- Step 5: Practise driving
- Step 6: Complete your road tests
- Step 7: Apply for your full-privilege Class 1 license
Step 1: Minimum Requirements
You have to be at least 19 years old to get a Class 1 license in BC. Before you begin the licensing process, you should make sure you meet the rest of the minimum requirements. You must:
- Possess a full-privilege Class 5 (or 6) license. If you are still in the graduating licensing system you cannot apply for a Class 1 license yet.
- Have less than 4 penalty point incidents in the past 2 years on your driving record.
- Have no driving-related criminal convictions within the past 3 years.
- Ensure you are in good health and do not have any serious medical conditions.
- Ensure any fines or debts owed to ICBC are paid.
If you are not from BC, you will need a 3 year driving record abstract. For more information on out-of-province driver abstracts, visit this section of the ICBC website. You will need to bring the driving abstract with you when applying for your Class 1 Learner’s License at the licensing office.
If you meet these requirements, you are ready to being your journey to get your BC Class 1 license.
Step 2: Complete your air brake course
If you are driving semi-trailer trucks, which is primarily what the Class 1 license is for, then both the tractor and the trailer will be equipped with air brakes. This means you need to get an air brakes endorsement (Code 15) on your license as you are getting your Class 1 license.
Many driving schools offer the air brakes course as part of a commercial driver training package, so you might want to call a couple first and ask them about the process they recommend following if you are going to enrol in their course. They may have their own requirements, like getting your Class 1 learner’s license first before starting any training or courses.
To get your on-highway air brake endorsement in BC you need to:
- attend an air brakes course
- complete a knowledge test
- pass a pre-trip air brake inspection test
A course is not required to obtain your industrial air brakes endorsement. You will get this endorsement after a 30 day training period with an employer operating on industrial roads. They will send the ICBC a proficiency letter on your behalf.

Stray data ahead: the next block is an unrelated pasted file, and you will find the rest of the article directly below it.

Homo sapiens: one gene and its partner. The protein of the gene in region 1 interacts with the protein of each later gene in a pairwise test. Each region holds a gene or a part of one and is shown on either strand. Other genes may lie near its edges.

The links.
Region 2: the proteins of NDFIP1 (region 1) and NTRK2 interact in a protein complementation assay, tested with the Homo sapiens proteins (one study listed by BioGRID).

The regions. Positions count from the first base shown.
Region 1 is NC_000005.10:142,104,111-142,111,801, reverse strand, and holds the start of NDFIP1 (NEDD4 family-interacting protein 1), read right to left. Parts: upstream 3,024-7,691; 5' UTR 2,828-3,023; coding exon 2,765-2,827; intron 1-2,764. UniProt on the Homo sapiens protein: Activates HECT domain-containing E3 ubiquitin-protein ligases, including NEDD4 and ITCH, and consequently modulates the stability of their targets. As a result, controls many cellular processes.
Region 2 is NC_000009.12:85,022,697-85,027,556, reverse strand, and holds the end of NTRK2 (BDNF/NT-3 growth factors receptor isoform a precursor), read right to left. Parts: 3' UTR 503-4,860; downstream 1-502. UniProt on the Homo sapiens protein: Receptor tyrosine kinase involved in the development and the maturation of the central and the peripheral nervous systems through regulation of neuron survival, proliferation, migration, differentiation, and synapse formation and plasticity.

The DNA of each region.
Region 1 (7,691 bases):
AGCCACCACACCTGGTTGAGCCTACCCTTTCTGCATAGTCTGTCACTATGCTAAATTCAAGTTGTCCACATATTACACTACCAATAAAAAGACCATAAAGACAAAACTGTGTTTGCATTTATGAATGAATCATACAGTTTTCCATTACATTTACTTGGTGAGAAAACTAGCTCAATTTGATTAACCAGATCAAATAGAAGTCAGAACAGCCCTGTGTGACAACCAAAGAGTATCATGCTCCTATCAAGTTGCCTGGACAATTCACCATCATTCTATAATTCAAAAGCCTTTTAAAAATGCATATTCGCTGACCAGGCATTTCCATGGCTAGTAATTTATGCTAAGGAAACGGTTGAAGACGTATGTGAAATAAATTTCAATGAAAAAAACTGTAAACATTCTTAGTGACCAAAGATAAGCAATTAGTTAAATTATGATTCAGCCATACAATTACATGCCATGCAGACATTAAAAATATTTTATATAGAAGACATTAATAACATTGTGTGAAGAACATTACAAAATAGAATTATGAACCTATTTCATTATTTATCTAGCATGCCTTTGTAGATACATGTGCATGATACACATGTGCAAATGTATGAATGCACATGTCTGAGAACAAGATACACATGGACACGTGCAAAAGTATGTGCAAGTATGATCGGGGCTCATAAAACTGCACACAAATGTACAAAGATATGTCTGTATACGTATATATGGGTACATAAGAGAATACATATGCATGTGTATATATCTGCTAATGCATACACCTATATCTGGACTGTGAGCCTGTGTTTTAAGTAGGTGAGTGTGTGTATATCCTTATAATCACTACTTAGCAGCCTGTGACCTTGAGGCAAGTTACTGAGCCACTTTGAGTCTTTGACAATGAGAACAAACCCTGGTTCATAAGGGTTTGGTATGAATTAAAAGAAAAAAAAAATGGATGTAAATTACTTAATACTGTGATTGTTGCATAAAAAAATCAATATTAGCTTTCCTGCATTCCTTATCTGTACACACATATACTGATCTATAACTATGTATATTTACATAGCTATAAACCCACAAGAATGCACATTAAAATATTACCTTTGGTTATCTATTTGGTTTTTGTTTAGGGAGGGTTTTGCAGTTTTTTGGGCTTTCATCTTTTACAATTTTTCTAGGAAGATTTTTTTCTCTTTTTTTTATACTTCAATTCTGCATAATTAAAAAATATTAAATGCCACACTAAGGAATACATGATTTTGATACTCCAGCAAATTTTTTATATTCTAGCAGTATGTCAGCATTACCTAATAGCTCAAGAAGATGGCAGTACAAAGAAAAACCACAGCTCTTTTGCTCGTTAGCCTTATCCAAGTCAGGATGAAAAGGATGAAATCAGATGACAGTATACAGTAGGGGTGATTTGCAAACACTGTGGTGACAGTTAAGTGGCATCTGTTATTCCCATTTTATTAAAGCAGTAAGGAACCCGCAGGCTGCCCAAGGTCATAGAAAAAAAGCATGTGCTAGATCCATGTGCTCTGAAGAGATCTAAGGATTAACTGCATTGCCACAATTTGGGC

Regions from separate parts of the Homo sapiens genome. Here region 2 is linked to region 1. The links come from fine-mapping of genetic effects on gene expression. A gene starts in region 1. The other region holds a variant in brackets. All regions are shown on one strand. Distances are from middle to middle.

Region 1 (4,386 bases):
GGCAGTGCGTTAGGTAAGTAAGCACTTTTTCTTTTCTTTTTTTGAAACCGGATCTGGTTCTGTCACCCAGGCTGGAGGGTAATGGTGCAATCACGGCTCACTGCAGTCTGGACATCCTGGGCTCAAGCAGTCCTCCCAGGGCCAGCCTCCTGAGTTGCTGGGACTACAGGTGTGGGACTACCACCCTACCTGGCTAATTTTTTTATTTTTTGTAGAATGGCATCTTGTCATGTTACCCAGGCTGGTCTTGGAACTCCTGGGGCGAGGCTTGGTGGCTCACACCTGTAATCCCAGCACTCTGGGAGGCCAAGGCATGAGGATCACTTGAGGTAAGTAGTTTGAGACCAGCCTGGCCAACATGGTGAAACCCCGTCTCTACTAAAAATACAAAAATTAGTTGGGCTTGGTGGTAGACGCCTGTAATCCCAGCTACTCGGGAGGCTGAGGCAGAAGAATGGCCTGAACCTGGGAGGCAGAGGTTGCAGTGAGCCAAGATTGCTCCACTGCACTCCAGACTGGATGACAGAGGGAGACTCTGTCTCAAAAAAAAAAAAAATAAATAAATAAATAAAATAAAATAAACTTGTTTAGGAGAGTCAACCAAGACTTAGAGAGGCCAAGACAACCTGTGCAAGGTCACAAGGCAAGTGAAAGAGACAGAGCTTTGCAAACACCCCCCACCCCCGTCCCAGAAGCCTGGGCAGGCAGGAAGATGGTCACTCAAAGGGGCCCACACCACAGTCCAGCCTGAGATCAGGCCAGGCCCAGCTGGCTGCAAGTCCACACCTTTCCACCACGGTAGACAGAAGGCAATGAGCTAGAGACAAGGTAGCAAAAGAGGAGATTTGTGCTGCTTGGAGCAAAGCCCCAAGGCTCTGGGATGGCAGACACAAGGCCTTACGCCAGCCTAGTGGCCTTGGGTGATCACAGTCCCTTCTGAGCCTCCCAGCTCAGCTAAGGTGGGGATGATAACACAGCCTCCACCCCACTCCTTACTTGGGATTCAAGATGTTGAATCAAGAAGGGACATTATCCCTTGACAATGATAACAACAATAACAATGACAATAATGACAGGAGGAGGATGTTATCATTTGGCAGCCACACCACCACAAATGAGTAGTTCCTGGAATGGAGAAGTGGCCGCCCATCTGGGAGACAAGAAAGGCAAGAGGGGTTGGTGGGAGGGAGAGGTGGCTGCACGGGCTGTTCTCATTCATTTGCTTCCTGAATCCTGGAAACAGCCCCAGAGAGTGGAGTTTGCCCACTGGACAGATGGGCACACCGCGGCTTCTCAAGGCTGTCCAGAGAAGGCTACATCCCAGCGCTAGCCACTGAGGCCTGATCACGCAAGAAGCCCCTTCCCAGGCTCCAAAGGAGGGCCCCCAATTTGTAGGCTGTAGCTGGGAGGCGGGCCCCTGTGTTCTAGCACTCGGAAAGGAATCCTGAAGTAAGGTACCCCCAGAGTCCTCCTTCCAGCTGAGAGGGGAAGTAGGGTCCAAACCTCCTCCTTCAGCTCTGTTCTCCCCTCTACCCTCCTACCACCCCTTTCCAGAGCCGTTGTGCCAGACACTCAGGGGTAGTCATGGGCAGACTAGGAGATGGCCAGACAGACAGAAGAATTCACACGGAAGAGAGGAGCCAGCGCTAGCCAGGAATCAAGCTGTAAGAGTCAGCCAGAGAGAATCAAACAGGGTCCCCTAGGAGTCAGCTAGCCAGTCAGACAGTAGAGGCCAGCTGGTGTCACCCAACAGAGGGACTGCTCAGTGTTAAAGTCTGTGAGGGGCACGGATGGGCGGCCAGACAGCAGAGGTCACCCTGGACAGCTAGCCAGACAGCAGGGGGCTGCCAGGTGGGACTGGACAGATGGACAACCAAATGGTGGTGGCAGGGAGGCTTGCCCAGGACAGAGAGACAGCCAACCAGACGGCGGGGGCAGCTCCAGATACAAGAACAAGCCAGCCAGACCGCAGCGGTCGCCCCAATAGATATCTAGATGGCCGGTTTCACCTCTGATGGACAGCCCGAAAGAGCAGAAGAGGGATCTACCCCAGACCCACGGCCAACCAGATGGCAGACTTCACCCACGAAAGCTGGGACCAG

Air brakes (air to all foundation brakes):
A vehicle with an air brake system has brakes that are initiated by air pressure from an engine-driven compressor. This sends air pressure through a series of hoses, reservoirs and control valves to all the vehicle’s foundation brakes.
Types of on-highway air brake courses
There are two types of air brake courses:
- Driver-Certification Air Brake Course
- Standard Air Brake Course
The Driver-Certification Air Brake Course includes 16 hours of classroom theory and 4 hours of training on pre-trip air brake inspections. The Standard Air Brake Course only includes the classroom theory part.
If you complete the Driver-Certification Air Brake Course, you can skip the ICBC air brake pre-inspection test because it is done as part of the course. This means you are eligible for your air brake endorsement right after you successfully complete the knowledge test.
If you took the standard course, we recommend doing your air brake pre-inspection test at the same time as your road test, so you don’t have to arrange to bring a vehicle to the licensing office twice.
You can visit the ICBC website to find an approved driving school.
Make sure you get your air brake endorsement added to your driver’s license within one year, otherwise you will have to complete the course again.
After you have finished your air brake course, it is time to hit the books!
Step 3: Study for your Knowledge Tests
Now that you have completed your air brakes course, you need to study for your knowledge tests. You should complete your air brakes knowledge test at the same time as your Class 1 license knowledge test.
You will need to review the Driving Commercial Vehicles Handbook to prepare for your test, which is available to read or download online.
The tests you will be completing when applying for your Class 1 learner’s license are:
- Class 1 commercial license knowledge test
- Air brakes knowledge test
You will need to go through all the chapters of the handbook for your Class 1 and air brakes tests except Chapter 12 as it is only for industrial air brakes. There is a license study chart on page 2 of the handbook.